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Autism. 2011 Jul;15(4):497-511. doi: 10.1177/1362361310391116. Epub 2011 Mar 31.

Sex differences in cognitive domains and their clinical correlates in higher-functioning autism spectrum disorders.

Author information

1
Department of Women's and Children's Health, Karolinska Institutet Center of Neurodevelopmental Disorders (KIND), Karolinska Institutet, Stockholm, Sweden. sven.bolte@ki.se

Abstract

Despite the skewed sex ratio, few studies have addressed possible cognitive sex differences in autism spectrum disorders (ASDs). This study compared visual attention to detail (ATTD) and selected executive functions (EF) in 35 males and 21 females with higher-functioning ASD and unaffected sibling controls. Females with ASD outperformed males on EF as assessed by the Trail Making Test B-A. Males with ASD showed superior performance for ATTD as measured by the Block Design Test (BD) when compared with females. EF difficulties in males were correlated with more stereotypic behaviours and interests on the Autism Diagnostic Interview-Revised or the Autism Diagnostic Observation Schedule. The results indicated clinically meaningful cognitive sex differences in ASD, particularly an association between EF and stereotypic behaviours and interests. ATTD as a potential basis for specific cognitive strengths (e.g. scientific/savant skills) might be more pronounced in males with ASD.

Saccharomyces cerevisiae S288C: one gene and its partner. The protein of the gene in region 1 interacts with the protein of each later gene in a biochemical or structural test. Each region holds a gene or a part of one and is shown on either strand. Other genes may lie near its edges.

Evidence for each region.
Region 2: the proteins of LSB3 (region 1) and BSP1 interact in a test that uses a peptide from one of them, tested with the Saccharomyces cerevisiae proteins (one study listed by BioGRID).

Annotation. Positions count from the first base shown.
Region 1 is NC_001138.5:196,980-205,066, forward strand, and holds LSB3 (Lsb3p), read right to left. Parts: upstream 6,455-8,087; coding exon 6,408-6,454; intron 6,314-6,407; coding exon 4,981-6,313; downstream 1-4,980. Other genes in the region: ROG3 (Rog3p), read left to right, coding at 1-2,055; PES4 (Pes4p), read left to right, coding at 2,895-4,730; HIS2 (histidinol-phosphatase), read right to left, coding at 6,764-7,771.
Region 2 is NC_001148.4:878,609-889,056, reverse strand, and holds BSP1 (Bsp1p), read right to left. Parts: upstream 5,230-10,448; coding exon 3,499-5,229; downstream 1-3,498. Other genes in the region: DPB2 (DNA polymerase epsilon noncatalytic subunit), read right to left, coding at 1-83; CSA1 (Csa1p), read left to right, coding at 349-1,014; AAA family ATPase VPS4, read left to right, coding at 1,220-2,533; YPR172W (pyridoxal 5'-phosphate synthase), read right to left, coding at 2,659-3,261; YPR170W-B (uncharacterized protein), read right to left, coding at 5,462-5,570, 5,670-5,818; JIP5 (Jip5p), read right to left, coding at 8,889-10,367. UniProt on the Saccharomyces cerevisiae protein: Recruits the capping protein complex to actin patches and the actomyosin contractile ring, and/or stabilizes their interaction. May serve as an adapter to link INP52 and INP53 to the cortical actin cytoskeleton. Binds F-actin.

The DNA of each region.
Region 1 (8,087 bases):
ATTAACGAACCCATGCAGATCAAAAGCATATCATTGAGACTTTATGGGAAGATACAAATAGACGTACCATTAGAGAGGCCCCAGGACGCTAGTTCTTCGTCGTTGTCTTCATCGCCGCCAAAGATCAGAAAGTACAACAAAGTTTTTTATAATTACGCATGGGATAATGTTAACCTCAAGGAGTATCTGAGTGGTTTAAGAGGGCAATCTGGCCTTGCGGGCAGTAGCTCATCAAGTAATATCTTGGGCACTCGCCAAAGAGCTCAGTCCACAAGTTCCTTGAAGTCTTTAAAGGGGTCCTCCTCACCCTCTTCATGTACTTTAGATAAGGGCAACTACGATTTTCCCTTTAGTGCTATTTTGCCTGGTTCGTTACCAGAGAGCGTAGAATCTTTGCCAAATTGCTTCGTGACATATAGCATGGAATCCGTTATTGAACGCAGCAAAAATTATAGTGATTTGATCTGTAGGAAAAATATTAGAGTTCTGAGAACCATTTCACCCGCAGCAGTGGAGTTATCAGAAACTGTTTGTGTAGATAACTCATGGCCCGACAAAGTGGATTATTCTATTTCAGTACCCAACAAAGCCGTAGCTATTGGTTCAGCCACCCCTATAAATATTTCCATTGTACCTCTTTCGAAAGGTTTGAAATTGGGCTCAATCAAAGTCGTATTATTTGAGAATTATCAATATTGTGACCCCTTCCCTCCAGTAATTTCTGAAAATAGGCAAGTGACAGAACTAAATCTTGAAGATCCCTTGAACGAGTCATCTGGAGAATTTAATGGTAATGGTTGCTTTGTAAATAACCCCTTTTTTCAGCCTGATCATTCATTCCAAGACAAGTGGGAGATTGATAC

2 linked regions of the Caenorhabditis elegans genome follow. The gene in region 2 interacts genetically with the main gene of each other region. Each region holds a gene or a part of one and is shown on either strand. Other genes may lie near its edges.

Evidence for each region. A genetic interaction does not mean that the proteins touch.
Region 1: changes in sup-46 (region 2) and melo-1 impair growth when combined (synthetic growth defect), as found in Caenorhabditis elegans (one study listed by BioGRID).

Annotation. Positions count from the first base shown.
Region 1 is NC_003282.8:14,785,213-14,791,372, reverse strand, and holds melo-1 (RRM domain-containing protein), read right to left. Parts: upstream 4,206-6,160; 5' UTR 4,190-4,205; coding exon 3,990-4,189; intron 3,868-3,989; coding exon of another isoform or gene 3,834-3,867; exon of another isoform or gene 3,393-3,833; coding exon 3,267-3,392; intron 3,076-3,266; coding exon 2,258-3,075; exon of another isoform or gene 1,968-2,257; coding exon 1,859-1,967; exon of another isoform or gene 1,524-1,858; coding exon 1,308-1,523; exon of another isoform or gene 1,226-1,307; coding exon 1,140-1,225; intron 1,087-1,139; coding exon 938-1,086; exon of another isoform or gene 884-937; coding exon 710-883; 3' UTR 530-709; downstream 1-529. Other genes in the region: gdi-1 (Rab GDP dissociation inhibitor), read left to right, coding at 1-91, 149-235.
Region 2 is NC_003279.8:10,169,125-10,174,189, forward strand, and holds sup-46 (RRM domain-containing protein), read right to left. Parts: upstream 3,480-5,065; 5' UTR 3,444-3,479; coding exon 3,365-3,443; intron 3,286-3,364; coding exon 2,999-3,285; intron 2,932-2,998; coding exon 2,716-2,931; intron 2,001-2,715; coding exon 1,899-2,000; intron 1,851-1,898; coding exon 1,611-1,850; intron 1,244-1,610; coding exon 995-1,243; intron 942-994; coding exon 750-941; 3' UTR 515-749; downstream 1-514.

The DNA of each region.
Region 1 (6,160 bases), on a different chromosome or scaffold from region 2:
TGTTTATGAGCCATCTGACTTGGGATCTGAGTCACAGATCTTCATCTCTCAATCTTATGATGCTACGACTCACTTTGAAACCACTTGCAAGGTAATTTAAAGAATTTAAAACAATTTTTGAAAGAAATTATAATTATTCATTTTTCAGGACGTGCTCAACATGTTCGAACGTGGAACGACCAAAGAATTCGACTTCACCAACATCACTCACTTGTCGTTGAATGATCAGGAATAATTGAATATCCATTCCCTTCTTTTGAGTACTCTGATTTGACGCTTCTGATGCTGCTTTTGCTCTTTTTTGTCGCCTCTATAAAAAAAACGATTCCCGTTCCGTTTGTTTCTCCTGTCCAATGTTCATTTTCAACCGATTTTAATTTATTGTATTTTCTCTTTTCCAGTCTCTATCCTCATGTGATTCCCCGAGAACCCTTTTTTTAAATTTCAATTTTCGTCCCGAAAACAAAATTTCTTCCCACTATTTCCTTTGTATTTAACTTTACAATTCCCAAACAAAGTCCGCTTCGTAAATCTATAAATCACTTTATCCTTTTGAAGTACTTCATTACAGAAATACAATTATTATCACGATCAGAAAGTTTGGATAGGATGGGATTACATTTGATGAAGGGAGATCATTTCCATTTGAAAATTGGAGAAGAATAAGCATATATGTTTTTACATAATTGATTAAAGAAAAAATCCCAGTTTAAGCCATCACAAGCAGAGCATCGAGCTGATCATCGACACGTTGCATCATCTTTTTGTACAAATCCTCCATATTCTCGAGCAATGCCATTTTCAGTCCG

PMID:
21454389
DOI:
10.1177/1362361310391116
[Indexed for MEDLINE]

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